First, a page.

Home Food & DrinkRestaurants The Dining Room at Playboy Club London

The Dining Room at Playboy Club London

by Neil Davey

“So are there strippers by the table? Isn’t that distracting?”

Mention that you’re dining at The Playboy Club and it’s amazing the responses you get. Well, to be fair, the same response, phrased several different ways, from people who should know better, all assuming that The Playboy Club is a lap dancing establishment.

The reality is, of course, very different. Yes, the Playboy empire was built on a magazine in which beautiful women show their intimate bits for the reader’s viewing pleasure. However, in much the same way that men argued  – and ladies, prepare your sneers now – that they bought the magazine for the articles, the Playboy Club has many things to recommend it aside from the famous Bunnies who, for the record, remain covered up and who, for the record, show less flesh than you’d see in any number of other bars, restaurants, tube carriages, London streets, etc.

Morality debate aside, there is – cliché klaxon – a real sense of Mad Men-esque glamour to the place. It’s oddly innocent, utterly charming, astonishingly efficient and remarkably soothing: everything you want from a members club, in fact. Even accepting such positives doesn’t begin to prepare you for The Dining Room though which, under Judy Joo’s guidance, is quite simply glorious. The current vogue for American fare is everywhere but, at this point, nobody else in the UK is doing it this well.

American-born to Korean parents, Joo combines both cultural influences to tremendous effect, either on their own or as cross-cultural platefuls. There’s a confidence to her cooking – as you’d expect from someone who won Iron Chef – and that cuts both ways. When things can take big flavours, they get big flavours: you might fear that a seriously punchy jalapeno and shallot salsa would pummel Tuna Sashimi into submission but, frankly, you’d be proven wrong. When things should be left alone, they’re left alone and, as evinced by half a dozen fat, juicy and just plain excellent Mersea oysters, she also knows how to source. And when it comes to throwing down against the big boys like Momofuku, Chef Joo can mix it up. I’ve had David Chang’s legendary pork buns. Joo’s are better. As in miles better. As in oh-dear-god-can-I-justify-another-order-of-these-before-the-main-course better.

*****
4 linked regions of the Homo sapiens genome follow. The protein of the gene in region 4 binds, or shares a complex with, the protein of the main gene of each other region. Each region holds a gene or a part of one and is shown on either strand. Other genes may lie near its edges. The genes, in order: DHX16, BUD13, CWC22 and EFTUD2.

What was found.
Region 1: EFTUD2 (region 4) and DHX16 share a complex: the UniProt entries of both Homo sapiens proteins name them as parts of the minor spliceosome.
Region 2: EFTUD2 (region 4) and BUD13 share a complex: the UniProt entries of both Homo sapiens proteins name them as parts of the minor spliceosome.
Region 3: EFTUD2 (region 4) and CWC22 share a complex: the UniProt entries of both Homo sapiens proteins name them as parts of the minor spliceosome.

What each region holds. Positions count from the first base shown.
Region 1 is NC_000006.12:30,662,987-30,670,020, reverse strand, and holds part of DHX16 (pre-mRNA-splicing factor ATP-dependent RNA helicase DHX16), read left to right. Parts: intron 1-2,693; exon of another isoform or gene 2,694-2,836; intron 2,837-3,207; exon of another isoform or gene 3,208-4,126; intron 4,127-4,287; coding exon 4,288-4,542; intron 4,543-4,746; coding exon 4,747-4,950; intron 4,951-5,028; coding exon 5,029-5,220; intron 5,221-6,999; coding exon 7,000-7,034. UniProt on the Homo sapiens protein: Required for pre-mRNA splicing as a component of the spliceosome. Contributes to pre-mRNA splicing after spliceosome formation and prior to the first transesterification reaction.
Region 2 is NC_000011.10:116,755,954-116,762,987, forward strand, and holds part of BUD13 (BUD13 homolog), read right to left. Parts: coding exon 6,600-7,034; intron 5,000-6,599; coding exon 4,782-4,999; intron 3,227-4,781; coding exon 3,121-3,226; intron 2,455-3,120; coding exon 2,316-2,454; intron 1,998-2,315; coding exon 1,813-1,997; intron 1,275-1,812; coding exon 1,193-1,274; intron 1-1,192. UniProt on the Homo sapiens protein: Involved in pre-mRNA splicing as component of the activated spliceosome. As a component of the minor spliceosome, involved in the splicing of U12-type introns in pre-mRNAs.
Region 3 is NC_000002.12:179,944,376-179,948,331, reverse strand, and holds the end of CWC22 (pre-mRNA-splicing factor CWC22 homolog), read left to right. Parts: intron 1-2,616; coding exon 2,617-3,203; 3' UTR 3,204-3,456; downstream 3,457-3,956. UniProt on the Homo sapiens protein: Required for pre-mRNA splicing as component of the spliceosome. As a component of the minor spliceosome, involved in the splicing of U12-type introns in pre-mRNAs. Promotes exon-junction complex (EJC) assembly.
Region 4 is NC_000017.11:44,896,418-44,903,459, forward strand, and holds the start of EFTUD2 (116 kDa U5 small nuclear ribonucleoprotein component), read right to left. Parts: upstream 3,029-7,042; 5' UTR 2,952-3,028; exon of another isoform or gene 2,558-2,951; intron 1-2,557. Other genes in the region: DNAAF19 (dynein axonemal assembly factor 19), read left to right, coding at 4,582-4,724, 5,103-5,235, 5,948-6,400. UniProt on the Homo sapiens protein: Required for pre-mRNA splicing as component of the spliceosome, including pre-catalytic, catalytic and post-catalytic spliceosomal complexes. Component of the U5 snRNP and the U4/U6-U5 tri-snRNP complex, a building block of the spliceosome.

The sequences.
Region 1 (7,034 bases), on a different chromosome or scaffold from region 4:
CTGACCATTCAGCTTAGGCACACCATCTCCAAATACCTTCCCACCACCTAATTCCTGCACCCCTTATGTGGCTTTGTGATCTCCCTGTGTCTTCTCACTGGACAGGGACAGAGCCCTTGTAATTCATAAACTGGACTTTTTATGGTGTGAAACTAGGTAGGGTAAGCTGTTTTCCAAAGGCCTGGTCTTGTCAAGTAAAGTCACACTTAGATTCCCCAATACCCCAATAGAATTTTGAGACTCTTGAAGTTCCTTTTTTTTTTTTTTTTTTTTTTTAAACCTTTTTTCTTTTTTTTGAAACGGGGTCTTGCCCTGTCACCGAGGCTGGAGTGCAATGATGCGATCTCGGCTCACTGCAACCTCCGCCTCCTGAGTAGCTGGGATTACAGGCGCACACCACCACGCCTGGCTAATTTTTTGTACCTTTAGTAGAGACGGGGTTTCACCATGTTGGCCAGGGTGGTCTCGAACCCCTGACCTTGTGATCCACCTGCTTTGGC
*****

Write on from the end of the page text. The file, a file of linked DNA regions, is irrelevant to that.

They’re rich, fatty, gleefully greasy, spicy as hell – the sauce is a work of genius – and would have been the stand out, if it wasn’t for… the burger.

Oi. Stop yawning at the back. Yes, burgers have been done to death in the capital of late and no, it doesn’t look like slowing down any time soon. But when you bite into one this good, you can understand the obsession. It’s handheld perfection, from the meat – slight crust, soft, pink innards and knockout beefiness – to the slightly sweet, perfectly absorbent brioche bun. The other side of the table went similarly straightforward, with a board of Aberdeen Angus fillet, Wagyu rump and USDA ribeye. Rah. Sides – a truffle and cep mac n cheese and Chilli Cheese Disco Fries – were typical of the current London obsession with dirty food pleasures but, once again, superior to anything else out there, the Disco Fries in particular.

They’re a shameless celebration of filthiness: fries, chipotle-heavy chilli, pickled jalapenos, cheese and sour cream. Oh, and chives which clearly help make this one of your five a day. Ahem. What kicks this into the stratosphere though is a healthy (ha) squirt of the pork bun sauce: lurid red, packed with ginger and garlic and just the right side of eye-watering heat. If I’m ever on Death Row, these fries will be my final meal. Ideally delivered by one of the staff here. No, not in that way, we’ve already cleared that up. Edita, and the rest of the front of house staff, are: a) formally dressed and; b) simply superb.

Wines are interesting and surprising value, and cocktails are, as you’d expect from a bar run by Salvatore Calabrese, faultless. Desserts looked good but with an inability to resist the Disco Fries and the mac n cheese, look was all we could do so cynics, you can insert your own “look but don’t touch” gag here.

Those seeking smut and cheap thrills, look elsewhere. Those looking for comfort eating and the best cooking of this ilk in the country, well, you know where to go.

The Dining Room
Playboy Club London
14 Old Park Lane
London W1K 1ND
United Kingdom


  • Neil Davey

    Neil is a former private banker turned freelance journalist. He’s also a trained singer, a former cheesemonger, once got paid to argue with old women about the security arrangements at Cliff Richard concerts and almost worked with a cross-dressing wine importer. He now basically eats for a living but, judging by the state of his shirts, isn’t very good at it.

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